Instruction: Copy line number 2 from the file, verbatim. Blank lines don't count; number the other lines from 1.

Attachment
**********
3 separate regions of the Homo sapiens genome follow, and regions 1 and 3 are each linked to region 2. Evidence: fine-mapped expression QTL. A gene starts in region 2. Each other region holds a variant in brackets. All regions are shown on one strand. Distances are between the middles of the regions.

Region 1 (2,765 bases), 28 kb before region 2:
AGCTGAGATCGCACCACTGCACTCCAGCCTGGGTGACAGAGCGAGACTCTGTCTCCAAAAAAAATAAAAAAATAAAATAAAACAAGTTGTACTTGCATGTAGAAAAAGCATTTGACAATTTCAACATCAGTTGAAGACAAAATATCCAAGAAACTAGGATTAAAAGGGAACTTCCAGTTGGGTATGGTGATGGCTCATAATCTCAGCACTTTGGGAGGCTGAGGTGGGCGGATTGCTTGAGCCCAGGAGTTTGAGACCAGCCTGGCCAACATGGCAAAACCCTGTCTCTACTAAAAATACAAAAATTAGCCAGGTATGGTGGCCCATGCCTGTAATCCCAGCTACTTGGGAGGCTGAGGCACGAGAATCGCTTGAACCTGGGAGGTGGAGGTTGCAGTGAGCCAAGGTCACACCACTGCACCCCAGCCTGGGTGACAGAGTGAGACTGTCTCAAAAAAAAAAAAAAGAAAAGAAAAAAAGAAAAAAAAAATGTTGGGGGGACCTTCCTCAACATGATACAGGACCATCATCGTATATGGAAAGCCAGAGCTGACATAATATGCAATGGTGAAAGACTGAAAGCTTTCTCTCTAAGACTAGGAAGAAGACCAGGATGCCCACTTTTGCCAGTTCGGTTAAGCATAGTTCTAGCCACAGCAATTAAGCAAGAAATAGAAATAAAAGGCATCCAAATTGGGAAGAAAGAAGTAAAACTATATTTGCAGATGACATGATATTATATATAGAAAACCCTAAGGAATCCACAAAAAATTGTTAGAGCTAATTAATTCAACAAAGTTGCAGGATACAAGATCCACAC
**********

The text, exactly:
Region 1 (2,765 bases), 28 kb before region 2: